The Orange County Partnerships to Improve Community Health (OC-PICH) was part of a selective nationwide effort by the Centers for Disease Control and Prevention to build evidence-base for effective interventions that can reduce the burden of chronic diseases. OC-PICH was based on extensive health needs assessment data that revealed disparities in the county, and opportunities for interventions in Anaheim, Santa Ana and Garden Grove. The partnership sought to collect evidence on health policies, environmental infrastructures to support health-promoting functions, and urban system changes that were hypothesized to be effective in reducing chronic disease burden. UC Irvine was selected as one of the evaluators to study the interventions aimed at increasing physical activity and active transportation through park improvements and bike infrastructure. This presentation will outline the results of the evaluation in each city and provide lessons learned from this 3-year multi-sector partnership in Orange County.
Speaker Biography - Mojgan Sami, Ph.D.
Mojgan Sami, Ph.D.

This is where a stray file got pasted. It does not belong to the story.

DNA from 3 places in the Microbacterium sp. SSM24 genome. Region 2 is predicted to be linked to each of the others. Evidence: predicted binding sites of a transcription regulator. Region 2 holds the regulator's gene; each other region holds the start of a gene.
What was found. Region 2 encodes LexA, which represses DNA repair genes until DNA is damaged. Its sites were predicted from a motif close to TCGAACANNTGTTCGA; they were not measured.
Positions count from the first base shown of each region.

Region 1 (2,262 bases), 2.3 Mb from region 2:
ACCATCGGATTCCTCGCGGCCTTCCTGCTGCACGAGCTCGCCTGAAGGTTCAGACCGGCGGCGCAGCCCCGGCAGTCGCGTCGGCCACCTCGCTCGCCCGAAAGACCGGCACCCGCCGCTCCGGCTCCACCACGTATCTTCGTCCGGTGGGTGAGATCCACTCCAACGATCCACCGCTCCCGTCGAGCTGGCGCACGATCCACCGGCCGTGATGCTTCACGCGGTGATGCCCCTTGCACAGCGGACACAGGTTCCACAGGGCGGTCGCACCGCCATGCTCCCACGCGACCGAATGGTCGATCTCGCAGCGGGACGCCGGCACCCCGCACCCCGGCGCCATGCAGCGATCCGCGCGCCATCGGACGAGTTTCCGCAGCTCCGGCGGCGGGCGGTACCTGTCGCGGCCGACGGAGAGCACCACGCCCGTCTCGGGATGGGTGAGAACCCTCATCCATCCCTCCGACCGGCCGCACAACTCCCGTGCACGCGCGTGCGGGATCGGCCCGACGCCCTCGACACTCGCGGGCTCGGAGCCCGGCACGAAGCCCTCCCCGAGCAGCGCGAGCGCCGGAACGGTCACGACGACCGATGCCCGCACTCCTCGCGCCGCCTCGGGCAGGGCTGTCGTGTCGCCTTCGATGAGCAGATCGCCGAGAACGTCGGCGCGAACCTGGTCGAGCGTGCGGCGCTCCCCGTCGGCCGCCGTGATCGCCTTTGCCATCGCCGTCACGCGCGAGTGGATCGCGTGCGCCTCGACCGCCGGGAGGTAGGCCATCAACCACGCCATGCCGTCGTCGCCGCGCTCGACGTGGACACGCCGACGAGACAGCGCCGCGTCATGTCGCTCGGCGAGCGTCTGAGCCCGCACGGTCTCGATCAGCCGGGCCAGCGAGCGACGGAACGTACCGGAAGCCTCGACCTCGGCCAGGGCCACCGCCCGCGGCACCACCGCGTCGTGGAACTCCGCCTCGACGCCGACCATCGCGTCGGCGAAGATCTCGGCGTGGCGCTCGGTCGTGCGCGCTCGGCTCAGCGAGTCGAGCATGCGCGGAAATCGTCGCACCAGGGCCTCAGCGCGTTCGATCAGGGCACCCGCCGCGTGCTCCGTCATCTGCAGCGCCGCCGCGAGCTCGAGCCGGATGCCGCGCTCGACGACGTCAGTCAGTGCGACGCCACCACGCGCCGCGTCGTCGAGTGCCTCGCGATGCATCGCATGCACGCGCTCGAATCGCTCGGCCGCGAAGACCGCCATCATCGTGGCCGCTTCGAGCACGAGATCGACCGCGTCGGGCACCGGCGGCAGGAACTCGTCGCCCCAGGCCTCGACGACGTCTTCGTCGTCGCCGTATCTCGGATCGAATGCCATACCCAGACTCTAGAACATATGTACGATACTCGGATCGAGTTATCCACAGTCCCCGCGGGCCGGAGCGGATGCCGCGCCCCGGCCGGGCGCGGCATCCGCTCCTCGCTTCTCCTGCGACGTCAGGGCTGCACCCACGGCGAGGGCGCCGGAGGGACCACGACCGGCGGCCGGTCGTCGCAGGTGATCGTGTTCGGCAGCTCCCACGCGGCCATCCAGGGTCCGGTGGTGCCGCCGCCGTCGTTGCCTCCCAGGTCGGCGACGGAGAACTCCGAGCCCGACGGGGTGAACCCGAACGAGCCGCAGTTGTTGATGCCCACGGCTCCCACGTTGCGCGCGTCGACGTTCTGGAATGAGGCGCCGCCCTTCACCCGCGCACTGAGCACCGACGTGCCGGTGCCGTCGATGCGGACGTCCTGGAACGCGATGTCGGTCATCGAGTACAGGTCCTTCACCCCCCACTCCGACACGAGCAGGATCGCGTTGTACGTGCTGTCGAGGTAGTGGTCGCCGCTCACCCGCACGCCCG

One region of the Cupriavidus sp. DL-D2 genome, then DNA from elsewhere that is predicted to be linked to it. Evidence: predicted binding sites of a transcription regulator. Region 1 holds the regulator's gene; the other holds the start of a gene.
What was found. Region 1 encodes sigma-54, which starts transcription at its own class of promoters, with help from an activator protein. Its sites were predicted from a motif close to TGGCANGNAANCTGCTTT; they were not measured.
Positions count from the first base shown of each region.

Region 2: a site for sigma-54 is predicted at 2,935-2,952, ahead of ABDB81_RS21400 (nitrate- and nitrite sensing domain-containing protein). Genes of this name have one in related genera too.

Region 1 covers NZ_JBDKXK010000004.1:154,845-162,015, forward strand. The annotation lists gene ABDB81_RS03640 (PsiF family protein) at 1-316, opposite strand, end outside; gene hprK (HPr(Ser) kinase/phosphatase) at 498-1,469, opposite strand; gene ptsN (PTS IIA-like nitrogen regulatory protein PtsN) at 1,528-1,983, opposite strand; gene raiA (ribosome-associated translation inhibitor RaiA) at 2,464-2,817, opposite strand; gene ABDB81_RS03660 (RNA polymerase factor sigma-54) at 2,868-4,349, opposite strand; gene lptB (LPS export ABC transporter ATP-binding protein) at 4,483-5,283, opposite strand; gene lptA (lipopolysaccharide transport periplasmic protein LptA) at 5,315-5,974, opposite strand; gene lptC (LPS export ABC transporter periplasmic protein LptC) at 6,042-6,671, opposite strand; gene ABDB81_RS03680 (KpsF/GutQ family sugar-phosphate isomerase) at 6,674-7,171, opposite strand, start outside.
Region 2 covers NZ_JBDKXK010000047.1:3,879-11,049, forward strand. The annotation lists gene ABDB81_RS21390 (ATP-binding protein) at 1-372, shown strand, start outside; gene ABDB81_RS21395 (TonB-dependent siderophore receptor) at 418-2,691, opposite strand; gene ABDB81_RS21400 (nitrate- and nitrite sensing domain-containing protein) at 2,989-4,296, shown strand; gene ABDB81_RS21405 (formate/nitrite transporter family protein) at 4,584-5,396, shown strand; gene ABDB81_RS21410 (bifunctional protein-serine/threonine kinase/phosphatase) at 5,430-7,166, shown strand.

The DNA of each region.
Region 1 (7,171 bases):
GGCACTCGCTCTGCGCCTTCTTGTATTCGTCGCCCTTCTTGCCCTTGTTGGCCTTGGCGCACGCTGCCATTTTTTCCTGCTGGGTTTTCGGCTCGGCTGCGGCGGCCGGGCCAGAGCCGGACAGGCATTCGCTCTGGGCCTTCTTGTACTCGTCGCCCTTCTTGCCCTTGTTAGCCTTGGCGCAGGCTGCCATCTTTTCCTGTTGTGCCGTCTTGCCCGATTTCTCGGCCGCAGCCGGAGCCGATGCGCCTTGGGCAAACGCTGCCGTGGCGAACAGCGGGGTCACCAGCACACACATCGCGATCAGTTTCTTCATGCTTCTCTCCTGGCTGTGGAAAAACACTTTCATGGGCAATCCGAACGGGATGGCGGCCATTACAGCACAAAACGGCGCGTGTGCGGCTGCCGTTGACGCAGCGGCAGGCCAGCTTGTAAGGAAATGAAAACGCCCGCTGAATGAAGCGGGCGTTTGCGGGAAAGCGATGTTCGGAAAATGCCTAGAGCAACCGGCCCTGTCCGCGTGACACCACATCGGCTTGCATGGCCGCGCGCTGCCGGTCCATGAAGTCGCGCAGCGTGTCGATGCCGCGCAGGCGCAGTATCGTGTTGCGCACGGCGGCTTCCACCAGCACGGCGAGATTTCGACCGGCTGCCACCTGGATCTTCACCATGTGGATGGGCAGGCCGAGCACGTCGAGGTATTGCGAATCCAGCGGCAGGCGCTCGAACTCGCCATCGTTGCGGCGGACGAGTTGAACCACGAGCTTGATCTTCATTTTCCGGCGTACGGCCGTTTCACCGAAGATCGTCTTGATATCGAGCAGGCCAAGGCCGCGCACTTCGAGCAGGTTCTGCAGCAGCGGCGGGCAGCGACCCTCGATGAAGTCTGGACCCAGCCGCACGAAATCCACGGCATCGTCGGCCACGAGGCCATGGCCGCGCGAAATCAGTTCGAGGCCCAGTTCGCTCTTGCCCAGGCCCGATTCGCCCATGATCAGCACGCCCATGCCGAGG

Department of Population Health & Disease Prevention, University of California, Irvine
Dr. Mojgan Sami is currently a project scientist and lecturer in the Department of Population Health & Disease Prevention at UCI, studying the intersection of urban planning, public health and equity. For more than 20 years, she has worked on socially and environmentally sustainable planning, public policy, and research in partnership with both community and intergovernmental organizations. Her partners included the Asia-Pacific Resource and Research Center on Women (ARROW), The World Bank, The World Health Organization, and the Government of Denmark.
Dr. Sami has a doctorate in Urban Planning, Policy & Design from UC Irvine with a specialization in healthy and sustainable planning process and public policy. She was selected as one of 25 “Empowering Sustainability” Fellows at UC Irvine in addition to conducting collaborative research with global institutions on informal settlements and global health, including the African Population and Health Research Council and the Institute for the Studies of Global Prosperity. Most recently, she has been working with the Indian NGO Living Farms on indigenous food systems. Her research focuses on the particular ways that discourses and frames influence community engagement, policy and planning decisions at the local, national and global levels.
Seminars are FREE and open to the public. If you can not attend, Videotapes of Public Health seminars are archived through the UC Irvine OpenCourseWare program - please visit OpenCourseWare: http://ocw.uci.edu.